Full-length infectious molecular clones, containing the entire env genes of SHIVs circulating in macaques DB3T and DB3N at week 2 p.i., were constructed by RT-PCR amplification of plasma viral RNA, as previously described (34). The 3,040-bp amplified products, which included the entire env gene, were cloned into the EcoRI and SalI (newly created) sites of pSHIVAD8. The two replication-competent SHIVs clones obtained were designated SHIVAD8-ES3T7 and SHIVAD8-ES3N6.
Rhesus monkey PBMC (105 cells in 100 μl of RPMI 1640) were dispensed in triplicate in 96-well round-bottom plates as previously described (17). CCR5 (AD101)- or CXCR4 (AMD3100)-specific inhibitors (8 μM) in 25 μl was added to each well, followed by incubation for 1 h at 37°C. Test virus (multiplicity of infection = 0.01) in 75 μl was then spinoculated (36) onto the cells at 1,200 × g for 1 h at 37°C, and the cultures were maintained for 14 days. One-half (100 μl) of the culture supernatant was replaced daily with fresh medium containing 1 μM coreceptor inhibitor in 0.2% dimethyl sulfoxide (DMSO). Control cultures without inhibitors were maintained with medium containing 0.2% DMSO. The daily supernatant samples collected were monitored for progeny virus production by 32P RT assay as previously described (58).
The preparation and infection of rhesus monkey PBMC have been previously described (34). Briefly, PBMC stimulated with concanavalin A and cultured in the presence of recombinant human interleukin-2 were spinoculated (1,200 × g for 1 h) (36) with virus normalized for RT activity. Virus replication was assessed by an RT assay of the culture supernatant as described above.
Virus neutralization assays were performed as previously described (34). Briefly, plasma samples (1:20 dilution) from the monkey CE43 were incubated with virus in quadruplicate in 96-well flat-bottom culture plates in a total volume of 50 μl for 1 h at 37°C. Prechallenge plasma samples from each animal served as controls. Freshly trypsin-treated TZM-bl cells were added, cultures were maintained for an additional 28 h, and intracellular luciferase activity was measured as previously described (57). Any sample resulting in a 50% reduction of luciferase activity compared to that obtained with the uninfected control sample was considered positive for NAbs.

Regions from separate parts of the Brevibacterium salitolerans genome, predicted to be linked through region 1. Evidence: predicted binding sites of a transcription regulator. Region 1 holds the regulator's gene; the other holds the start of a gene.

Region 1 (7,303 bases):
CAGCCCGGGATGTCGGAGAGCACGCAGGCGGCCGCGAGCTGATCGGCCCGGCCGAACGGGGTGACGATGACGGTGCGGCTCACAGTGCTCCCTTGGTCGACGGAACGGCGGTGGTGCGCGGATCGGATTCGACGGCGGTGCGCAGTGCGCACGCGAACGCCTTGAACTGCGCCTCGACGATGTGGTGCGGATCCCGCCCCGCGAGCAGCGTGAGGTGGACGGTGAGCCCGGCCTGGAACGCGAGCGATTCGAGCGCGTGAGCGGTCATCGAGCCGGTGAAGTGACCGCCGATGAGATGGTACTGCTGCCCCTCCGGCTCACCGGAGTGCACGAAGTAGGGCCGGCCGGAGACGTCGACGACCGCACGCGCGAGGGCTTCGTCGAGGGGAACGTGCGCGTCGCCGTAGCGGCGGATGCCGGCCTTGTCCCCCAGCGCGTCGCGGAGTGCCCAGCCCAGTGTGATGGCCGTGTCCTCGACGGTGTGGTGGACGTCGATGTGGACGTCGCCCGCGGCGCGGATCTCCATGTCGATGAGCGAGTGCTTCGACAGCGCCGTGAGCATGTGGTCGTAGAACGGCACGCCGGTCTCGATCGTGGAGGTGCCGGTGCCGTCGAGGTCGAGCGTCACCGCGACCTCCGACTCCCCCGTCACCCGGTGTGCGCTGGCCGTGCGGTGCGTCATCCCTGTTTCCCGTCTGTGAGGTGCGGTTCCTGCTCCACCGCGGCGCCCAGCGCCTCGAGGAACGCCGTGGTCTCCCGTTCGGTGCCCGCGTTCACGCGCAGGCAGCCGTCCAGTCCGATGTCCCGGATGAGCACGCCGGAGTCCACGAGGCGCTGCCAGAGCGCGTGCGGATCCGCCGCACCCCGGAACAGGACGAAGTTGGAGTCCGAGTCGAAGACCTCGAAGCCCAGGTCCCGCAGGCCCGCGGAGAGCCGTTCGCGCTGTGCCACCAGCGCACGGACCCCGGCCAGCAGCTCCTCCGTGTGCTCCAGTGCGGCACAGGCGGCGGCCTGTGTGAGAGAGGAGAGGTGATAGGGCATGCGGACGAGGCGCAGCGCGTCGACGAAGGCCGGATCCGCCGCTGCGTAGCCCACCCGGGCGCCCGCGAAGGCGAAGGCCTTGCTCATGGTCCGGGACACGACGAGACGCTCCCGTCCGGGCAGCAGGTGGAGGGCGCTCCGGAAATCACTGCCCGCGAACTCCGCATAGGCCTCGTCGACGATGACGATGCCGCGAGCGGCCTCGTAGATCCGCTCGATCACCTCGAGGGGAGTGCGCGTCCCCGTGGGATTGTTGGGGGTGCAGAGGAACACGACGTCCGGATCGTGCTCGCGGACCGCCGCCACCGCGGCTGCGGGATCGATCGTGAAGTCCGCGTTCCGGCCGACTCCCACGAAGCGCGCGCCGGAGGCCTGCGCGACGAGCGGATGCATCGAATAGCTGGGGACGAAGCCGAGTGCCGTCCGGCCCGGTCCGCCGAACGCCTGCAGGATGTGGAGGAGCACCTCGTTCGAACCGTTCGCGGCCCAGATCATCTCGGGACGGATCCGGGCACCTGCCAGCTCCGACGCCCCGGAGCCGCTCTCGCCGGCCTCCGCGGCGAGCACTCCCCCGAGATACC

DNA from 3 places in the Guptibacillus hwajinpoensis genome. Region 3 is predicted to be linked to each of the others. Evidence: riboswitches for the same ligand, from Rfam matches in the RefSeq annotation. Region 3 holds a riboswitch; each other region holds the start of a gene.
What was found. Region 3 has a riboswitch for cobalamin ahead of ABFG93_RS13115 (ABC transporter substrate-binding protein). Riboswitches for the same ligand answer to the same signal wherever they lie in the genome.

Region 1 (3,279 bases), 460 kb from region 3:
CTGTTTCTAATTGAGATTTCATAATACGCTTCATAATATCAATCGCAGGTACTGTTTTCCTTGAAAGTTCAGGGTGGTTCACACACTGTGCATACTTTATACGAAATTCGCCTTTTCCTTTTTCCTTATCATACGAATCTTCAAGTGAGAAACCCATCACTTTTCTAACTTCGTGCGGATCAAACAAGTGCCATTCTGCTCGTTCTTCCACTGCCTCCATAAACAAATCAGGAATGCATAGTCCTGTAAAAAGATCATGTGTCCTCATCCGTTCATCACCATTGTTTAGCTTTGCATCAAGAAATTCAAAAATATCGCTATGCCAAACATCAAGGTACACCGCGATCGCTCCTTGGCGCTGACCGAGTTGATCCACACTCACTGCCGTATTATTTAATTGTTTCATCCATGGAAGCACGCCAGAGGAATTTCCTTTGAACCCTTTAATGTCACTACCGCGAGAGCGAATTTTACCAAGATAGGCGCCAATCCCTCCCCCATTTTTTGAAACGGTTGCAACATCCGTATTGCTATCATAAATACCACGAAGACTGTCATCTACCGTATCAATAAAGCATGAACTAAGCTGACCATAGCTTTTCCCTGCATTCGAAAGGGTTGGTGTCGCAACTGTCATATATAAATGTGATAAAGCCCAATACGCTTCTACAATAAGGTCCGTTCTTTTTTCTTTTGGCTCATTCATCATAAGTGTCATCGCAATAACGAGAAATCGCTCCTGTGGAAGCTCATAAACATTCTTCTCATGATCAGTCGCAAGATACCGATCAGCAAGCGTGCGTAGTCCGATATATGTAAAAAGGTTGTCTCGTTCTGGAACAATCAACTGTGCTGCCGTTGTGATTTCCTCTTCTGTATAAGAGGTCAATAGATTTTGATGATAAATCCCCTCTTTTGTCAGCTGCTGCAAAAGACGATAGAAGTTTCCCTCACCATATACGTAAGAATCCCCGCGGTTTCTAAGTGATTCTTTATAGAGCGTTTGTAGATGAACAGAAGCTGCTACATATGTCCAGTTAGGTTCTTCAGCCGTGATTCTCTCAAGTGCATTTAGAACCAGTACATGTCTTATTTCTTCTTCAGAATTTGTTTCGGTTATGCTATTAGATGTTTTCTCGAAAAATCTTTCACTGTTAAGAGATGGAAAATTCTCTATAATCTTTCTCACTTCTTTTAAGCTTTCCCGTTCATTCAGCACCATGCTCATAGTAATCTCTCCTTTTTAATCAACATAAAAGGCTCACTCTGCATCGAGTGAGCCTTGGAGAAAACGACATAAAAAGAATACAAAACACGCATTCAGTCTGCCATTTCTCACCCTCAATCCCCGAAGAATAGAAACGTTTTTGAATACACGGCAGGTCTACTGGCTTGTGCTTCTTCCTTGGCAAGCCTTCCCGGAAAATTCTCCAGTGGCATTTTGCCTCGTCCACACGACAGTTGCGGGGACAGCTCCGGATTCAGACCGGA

Although it is currently accepted that the slow evolution of R5-tropic HIV-1 env genes is the major pathway driving coreceptor switching in chronically infected individuals, the reemergence of cotransmitted, but durably suppressed, X4 viral strains has also been proposed as an alternative mechanism (28, 40). To evaluate this second mechanism, monkeys were dually infected with an attenuated derivative of the X4-tropic SHIVDH12 (SHIVDH12R-CL-8 ) and the recently described R5-tropic SHIVAD8#2 (34). In some of these inoculated macaques, this virus combination resulted in the rapid and complete loss of both naive and memory CD4+ T cells during the acute infection, a finding reminiscent of the “CD4 crash” observed with the highly pathogenic X4 SHIV89.6P and SHIVDH12R (19, 41). To circumvent this problem, a low dose (75 TCID50) of SHIVDH12R-CL-8 was coinoculated with the R5-tropic SHIVAD8#2 (7,500 TCID50) to minimize the massive loss of naive and memory CD4+ T cells. Three different primer pair sets were used to measure plasma viral RNA in these infected monkeys: (i) an HIV-1 gp41 membrane-spanning pair, specific for the R5 SHIV; (ii) an HIV-1 gp120 V5 pair, specific for the X4-tropic SHIV; and (iii) an SIV gag gene pair for detecting both SHIVs.
One of the dually infected animals (CE43), which did not experience the complete loss of CD4+ T cells acutely, generated peak levels of R5 SHIV viremia on day 10 p.i. and peak X4 SHIV viral RNA loads on 14 p.i. (Fig. 1). A composite viral RNA profile was observed using the SIV gag gene primers. Both SHIVs were rapidly and effectively controlled by week 10 p.i., as monitored with the env gene primer pairs, and at week 15 the total viral RNA in the plasma was barely (200 RNA copies/ml) above the limits of detection (100 RNA copies/ml) using the gag primer pairs. At the conclusion of this early phase of the infection, the numbers of circulating CD4+ T cells were similar to those measured at the time of virus inoculation (Fig. 1).